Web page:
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He plans to help youngsters
IRVIN ‘‘ Pretty Boy ” Buhlalu is hanging up his boxing gloves after 17 years in the ring.
The 39-year-old was part of the class of 1996 that represented South Africa in the Atlanta Olympics Games, and was the only member of that golden generation who was still active in the ring.
The former South African and All Africa lightweight champion said he had realised that the time had come to make way for the next generation.
‘‘ My time is up as a fighter,” he said this week. ‘‘ I have so many things to do in life, including assisting young boxers like Ricardo Hiraman in the ring.”
Hiraman is the only Indian professional boxer in the country.
Bahlalu, from Chesterville, Durban, will be remembered for delivering a speech on behalf of thenpresident Nelson Mandela when the South African team arrived at the Atlanta Olympics.
Buhlalu, Masibulele ‘‘ Hawk ” Makepula , Phillip “Time Bomb ” Ndou, Victor Kunene and Soon Botes were the five boxers in that team.
Though their participation ended in the second round, most of them went on to make names for themselves in the professional ranks.
Kunene never turned professional. Makepula won the World Boxing Union (WBU) and World Boxing Organisation junior flyweight and the International Boxing Organisation flyweight titles.
One of his notable wins was against Jacob ‘‘ Baby Jake ” Matlala in Brakpan on February 19 2000.
Ndou won the South African and World Boxing Association Intercontinental featherweight, and WBU and World Boxing Council (WBC) International junior lightweight titles.
He lost to WBC lightweight champion Floyd Mayweather.
But Buhlalu, who started his career under trainer Dingane Mahlasela, could only capture the South African and All Africa belts.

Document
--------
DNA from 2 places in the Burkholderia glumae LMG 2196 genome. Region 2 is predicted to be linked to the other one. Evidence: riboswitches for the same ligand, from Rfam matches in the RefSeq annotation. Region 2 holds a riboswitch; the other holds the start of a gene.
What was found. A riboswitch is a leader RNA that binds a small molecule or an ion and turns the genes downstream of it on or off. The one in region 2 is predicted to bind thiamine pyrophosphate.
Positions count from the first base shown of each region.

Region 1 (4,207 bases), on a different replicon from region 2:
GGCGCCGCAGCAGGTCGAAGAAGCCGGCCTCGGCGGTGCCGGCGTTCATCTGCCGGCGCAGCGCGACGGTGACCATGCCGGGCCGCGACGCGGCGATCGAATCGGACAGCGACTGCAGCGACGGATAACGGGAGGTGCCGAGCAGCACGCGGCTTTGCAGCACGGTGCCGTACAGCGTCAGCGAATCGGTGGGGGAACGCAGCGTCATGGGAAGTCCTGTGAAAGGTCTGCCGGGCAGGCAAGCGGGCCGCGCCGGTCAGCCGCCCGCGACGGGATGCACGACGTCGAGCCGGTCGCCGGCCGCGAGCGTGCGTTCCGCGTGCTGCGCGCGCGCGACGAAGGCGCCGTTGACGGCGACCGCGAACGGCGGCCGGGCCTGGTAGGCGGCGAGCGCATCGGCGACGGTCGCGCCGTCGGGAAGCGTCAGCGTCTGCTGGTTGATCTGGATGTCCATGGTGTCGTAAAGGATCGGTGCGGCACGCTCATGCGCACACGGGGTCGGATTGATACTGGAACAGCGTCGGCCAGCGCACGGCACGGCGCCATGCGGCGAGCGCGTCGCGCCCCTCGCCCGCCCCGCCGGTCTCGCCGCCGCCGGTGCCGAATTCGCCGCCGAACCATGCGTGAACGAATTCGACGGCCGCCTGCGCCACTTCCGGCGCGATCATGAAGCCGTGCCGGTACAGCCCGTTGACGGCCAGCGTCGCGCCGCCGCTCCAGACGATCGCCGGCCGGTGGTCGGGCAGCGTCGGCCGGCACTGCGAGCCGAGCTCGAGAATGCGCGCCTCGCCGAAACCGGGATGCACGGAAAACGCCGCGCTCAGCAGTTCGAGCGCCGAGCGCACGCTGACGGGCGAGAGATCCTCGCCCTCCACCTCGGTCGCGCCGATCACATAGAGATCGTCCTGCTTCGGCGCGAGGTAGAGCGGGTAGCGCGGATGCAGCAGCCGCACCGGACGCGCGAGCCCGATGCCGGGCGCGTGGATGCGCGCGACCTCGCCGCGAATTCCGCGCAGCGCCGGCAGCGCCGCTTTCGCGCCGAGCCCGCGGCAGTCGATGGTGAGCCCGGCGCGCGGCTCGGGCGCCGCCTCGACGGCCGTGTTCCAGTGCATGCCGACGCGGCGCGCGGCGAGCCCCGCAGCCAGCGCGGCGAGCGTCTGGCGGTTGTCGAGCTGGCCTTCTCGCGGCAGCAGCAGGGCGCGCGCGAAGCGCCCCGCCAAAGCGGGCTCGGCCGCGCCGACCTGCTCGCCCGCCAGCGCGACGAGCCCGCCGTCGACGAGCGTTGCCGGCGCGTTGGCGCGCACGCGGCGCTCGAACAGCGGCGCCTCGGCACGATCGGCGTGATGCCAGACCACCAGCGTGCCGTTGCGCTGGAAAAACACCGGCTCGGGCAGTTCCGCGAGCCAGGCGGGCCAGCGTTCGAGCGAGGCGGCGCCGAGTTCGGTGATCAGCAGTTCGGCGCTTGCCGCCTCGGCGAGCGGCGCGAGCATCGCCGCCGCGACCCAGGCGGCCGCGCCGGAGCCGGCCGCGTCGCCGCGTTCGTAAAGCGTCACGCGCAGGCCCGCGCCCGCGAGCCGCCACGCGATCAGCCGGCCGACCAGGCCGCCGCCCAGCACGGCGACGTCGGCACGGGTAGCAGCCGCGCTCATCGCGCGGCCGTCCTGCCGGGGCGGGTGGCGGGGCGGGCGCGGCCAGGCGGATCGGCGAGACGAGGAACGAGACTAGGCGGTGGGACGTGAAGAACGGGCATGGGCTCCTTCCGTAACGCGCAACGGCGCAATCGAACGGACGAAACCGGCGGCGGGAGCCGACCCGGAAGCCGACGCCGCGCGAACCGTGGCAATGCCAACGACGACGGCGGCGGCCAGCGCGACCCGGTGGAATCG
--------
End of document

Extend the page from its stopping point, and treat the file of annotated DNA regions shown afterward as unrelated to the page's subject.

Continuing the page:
He said lack of opportunities pre- vented him from reaching the heights scaled by Ndou and Makepula.
“I could not leave my daily job and focus on boxing, hoping to become a world champion, because promoters think of themselves only.”
Even so, the fistic sport had been good to him, he said.
“I will now be grooming youngsters in Chesterville.”
He won 27 of his 37 fights. He defended the national title six times before losing it in 2008.
Buhlalu remains the only national boxing champion from that part of the country.
‘‘ As a post office employee, I deal with different crops of people every day, but I ’ m able to handle whatever behaviour because of the experience I learnt from boxing. No matter how good you are as a boxer, you must still respect the other boxer because we are all human beings. I am gone forever, goodbye as a boxer. ”
Buhlalu saw no action in 2010, but fought once in 2011. He had one fight in 2012 and twice last year, winning one and losing the other. He then met Paul Kamanga, a 23-year-old novice of eight wins, who knocked him out in the first round two weekends ago in Soweto.
That was Buhlalu ’ s swansong.
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